An unusual beginning

This Anglican church was Haitian from its very start
April 30, 2004

THE EPISCOPAL CHURCH of Haiti began in a way unlike any other church in the Anglican Communion. Never was it a church of expatriots, either British or American. It’s been Haitian from its beginnings in 1863. The details of the church’s founding and growth are a source of great pride to its members.

The Rev. James Theodore Holly, one of the U.S. Episcopal Church’s first African-American priests – ordained in 1856 at age 27 – left New Haven, Conn., for the Caribbean island with 110 emigrants in 1861. The plan was to found a sort-of colony, become citizens of the first black republic. The first year was disastrous as Holly lost nearly half his company and many members of his own family to disease. Holly remained and established Holy Trinity Church in Port-au-Prince.

Over the next 11 years, as he established more churches in the countryside and trained young men for the priesthood, he invited bishops to come and ordain his young colleagues. Holly’s vision was to create a church that would be indigenous and provide education, support to the whole person.

In 1874, with the church expanding in all directions from the capital city, Holly was consecrated bishop for Haiti, but not in the usual way. ECUSA, known then as the Domestic and Foreign Missionary Society, refused to support a black missionary bishop. He turned to the American Church Missionary Society, an evangelical group within the Episcopal Church. Several member bishops consecrated him at Grace Church, New York, and he became head of what he called the Anglican Orthodox Episcopal Church of Haiti.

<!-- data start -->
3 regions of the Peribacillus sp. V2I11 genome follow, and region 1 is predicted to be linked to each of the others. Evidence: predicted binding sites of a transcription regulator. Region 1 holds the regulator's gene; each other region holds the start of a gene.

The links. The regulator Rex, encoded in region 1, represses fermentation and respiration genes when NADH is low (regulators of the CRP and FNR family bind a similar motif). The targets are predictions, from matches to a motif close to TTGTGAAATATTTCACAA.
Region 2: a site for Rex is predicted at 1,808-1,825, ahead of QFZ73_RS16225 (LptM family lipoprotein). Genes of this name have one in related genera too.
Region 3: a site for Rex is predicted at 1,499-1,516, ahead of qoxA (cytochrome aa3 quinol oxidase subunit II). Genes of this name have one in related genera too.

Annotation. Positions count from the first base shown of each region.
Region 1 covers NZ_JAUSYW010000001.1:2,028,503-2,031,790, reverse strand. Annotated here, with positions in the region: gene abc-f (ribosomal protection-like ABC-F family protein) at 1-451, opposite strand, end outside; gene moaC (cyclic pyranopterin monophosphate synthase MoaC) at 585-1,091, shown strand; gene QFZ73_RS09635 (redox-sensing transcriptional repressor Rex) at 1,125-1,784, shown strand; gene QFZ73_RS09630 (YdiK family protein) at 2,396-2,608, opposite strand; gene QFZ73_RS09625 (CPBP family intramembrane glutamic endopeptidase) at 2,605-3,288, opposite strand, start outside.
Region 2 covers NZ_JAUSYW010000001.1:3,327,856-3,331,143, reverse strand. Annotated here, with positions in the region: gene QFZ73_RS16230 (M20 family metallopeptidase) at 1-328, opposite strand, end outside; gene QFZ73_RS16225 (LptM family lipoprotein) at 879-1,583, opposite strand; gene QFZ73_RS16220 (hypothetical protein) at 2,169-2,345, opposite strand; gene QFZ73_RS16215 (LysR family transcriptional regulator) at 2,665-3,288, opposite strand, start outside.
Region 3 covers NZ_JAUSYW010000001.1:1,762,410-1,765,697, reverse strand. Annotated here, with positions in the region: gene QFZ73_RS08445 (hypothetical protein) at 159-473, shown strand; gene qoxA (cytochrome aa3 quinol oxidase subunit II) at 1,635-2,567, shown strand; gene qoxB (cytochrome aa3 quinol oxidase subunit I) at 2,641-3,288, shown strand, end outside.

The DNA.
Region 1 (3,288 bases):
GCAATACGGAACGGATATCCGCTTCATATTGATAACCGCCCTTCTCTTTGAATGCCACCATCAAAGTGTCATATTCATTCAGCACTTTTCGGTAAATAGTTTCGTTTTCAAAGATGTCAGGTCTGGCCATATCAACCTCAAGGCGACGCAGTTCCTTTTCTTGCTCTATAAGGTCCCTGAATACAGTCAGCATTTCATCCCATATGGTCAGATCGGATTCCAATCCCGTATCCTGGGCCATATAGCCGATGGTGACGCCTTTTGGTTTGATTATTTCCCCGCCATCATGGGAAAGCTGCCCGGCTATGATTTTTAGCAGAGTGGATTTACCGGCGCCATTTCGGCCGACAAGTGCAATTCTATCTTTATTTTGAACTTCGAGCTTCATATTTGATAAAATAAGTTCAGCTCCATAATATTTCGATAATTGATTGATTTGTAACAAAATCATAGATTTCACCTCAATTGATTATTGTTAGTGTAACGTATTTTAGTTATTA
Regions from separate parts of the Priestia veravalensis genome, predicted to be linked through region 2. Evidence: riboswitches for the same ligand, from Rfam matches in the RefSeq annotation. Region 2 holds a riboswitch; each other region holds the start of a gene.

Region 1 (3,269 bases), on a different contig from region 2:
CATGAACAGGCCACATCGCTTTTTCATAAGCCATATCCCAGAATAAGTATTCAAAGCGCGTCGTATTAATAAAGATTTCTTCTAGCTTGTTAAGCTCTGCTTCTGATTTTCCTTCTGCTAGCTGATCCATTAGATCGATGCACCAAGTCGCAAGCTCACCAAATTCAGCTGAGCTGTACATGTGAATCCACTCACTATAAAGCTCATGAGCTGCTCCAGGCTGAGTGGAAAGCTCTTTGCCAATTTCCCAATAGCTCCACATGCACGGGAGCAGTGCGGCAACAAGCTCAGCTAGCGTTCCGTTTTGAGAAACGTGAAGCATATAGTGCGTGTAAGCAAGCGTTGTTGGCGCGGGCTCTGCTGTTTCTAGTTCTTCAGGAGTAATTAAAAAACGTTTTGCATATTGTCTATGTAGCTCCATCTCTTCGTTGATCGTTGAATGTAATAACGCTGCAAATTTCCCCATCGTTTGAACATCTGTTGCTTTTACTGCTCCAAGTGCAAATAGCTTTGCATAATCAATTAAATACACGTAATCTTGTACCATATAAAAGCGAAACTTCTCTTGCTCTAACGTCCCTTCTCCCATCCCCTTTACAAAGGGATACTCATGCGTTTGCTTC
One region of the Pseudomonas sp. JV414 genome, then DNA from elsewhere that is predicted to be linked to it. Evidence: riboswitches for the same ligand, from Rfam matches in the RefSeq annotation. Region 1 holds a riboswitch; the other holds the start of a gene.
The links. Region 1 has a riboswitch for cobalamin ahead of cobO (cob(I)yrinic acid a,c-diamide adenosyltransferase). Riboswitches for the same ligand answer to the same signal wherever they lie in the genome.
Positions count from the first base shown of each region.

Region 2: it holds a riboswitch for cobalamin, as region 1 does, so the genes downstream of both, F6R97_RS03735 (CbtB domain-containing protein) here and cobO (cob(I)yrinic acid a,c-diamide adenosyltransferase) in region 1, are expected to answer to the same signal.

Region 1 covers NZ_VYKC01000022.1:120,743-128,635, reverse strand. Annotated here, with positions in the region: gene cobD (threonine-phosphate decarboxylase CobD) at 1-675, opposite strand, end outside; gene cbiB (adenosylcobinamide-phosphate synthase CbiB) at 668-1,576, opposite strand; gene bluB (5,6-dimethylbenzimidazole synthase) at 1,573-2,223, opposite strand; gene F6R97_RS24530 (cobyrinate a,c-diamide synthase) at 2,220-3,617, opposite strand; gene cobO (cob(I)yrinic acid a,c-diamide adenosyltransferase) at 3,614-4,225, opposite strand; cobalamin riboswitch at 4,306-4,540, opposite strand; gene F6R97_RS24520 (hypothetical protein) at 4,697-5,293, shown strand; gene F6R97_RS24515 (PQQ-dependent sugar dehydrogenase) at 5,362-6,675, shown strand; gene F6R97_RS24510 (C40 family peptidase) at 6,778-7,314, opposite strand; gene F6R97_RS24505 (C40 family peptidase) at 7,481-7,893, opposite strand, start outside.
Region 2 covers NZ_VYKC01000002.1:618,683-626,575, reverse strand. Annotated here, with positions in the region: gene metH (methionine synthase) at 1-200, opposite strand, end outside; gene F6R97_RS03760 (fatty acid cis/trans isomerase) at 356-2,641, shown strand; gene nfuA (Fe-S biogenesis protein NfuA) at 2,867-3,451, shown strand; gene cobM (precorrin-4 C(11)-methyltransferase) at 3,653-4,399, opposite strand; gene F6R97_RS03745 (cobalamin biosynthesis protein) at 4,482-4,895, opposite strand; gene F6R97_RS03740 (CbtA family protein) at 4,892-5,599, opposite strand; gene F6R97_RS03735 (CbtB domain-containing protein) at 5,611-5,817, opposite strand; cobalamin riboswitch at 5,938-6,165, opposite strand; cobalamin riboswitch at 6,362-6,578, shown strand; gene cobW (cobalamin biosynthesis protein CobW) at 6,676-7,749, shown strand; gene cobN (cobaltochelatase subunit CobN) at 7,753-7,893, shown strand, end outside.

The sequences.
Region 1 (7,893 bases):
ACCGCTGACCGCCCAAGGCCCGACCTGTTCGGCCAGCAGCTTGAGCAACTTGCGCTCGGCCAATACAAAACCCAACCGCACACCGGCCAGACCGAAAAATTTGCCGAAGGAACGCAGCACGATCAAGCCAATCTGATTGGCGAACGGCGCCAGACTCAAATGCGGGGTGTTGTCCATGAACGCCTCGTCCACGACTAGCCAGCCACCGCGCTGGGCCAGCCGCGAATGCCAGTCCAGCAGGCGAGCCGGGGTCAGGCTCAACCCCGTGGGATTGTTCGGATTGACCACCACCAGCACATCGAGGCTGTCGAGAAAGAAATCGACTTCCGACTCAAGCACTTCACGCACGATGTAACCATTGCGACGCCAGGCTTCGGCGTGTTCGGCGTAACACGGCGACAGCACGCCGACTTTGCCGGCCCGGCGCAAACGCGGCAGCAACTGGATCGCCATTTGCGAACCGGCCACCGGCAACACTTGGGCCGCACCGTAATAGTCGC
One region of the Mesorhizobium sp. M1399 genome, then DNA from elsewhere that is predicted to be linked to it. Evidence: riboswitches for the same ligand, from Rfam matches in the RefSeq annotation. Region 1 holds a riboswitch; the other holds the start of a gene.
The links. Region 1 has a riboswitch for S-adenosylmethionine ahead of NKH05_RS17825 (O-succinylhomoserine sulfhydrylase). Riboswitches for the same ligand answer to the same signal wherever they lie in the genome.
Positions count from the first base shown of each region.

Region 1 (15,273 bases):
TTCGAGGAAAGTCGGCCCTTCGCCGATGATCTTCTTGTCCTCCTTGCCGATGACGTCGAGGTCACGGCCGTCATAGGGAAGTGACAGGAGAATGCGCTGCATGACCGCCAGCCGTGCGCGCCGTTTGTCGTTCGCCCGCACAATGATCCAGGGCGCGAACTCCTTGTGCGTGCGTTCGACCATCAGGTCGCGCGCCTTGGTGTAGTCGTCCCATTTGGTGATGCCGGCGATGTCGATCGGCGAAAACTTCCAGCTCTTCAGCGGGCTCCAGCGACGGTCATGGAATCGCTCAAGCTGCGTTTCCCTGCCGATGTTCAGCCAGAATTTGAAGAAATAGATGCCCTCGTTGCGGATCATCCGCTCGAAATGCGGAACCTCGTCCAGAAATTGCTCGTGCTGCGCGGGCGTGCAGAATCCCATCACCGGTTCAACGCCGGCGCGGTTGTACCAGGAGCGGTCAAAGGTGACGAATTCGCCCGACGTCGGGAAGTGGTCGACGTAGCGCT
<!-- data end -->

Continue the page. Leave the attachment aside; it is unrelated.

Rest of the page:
Over the next decades until his death in 1911, Holly and his priests established elementary schools, normal schools and an agricultural school and began the medical work that the church carries on today in many parts of the country.

In 1913, two years after Holly’s death, ECUSA’s General Convention accepted the church in Haiti as a missionary district and consecrated a missionary bishop to lead it. Two North Americans served in that capacity, Harry R. Carson and C. Alfred Voegeli. Holy Trinity Cathedral in Port-au-Prince was constructed under Bishop Carson. The world-famous murals that adorn its sanctuary were commissioned by Bishop Voegeli and created by some of the most celebrated of Haiti’s artists.

The sisters of the Society of St. Margaret, an Episcopal religious order, established a convent and started running the elementary school in Haiti in 1927. Sister Anne Marie, who spent most of her life in Haiti, founded the Holy Trinity Music School in 1971. The Holy Trinity Philharmonic Orchestra, today 100 members strong, emerged from those trained by the school and by the members of the Boston Symphony Orchestra who visited each summer. Sister Joan founded St. Vincent’s School for the Handicapped, the country’s first, and for decades only, residential school and clinic for handicapped children and adults.

The first native-born Haitian bishop, Luc A. J. Garnier, was consecrated in 1971 at Holy Trinity Cathedral. He led the diocese until 1994, when the current bishop, Zaché Duracin, succeeded him.

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